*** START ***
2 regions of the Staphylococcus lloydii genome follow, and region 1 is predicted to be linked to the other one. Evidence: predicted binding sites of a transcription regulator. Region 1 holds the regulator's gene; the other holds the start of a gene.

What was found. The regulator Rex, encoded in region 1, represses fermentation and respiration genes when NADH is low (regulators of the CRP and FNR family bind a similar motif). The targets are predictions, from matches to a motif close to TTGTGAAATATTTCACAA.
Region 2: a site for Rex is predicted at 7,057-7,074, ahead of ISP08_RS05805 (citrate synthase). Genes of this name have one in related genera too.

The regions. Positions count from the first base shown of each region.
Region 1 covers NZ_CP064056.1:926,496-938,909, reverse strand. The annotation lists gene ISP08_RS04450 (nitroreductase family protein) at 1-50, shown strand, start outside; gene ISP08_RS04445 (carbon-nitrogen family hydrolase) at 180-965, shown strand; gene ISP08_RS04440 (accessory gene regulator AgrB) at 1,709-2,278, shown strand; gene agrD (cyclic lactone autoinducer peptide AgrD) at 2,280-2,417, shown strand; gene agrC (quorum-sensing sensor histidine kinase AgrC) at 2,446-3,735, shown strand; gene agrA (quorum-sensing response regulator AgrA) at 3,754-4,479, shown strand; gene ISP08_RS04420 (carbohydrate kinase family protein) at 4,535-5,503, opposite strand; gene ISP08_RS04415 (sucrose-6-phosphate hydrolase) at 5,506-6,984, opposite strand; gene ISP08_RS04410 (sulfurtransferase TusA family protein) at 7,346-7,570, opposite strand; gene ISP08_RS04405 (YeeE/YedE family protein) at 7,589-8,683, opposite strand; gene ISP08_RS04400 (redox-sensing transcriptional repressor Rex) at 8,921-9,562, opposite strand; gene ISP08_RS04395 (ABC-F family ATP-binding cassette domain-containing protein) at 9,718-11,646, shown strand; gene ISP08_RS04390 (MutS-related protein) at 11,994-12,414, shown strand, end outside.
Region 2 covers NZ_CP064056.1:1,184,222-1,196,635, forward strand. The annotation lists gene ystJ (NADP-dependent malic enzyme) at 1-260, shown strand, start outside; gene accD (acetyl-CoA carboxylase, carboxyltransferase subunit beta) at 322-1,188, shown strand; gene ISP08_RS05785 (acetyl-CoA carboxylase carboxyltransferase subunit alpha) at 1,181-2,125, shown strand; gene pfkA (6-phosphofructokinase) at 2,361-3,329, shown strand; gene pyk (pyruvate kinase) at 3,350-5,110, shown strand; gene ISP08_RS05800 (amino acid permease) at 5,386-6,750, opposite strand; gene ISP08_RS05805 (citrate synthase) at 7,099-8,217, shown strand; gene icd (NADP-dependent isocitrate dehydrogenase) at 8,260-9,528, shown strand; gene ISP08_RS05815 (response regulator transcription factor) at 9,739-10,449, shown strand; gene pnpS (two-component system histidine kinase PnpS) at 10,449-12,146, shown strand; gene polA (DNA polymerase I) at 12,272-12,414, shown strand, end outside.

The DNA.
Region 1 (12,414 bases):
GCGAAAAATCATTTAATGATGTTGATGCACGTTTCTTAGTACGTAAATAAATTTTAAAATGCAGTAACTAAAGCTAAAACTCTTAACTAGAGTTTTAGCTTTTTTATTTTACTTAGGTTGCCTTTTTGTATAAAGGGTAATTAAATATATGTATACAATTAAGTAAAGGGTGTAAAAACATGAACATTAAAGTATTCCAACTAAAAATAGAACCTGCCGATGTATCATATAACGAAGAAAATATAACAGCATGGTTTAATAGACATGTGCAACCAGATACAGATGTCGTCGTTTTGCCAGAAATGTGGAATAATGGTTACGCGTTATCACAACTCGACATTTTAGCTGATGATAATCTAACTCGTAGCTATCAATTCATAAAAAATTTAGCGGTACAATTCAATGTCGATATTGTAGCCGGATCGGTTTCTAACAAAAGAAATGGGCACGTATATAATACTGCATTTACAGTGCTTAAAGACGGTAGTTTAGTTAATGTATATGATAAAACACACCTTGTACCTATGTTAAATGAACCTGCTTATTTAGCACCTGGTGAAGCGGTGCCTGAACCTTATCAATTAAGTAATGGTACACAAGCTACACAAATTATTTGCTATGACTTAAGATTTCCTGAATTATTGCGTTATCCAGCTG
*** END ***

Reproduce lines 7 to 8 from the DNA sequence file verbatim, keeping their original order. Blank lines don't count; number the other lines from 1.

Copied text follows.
The DNA.
Region 1 (12,414 bases):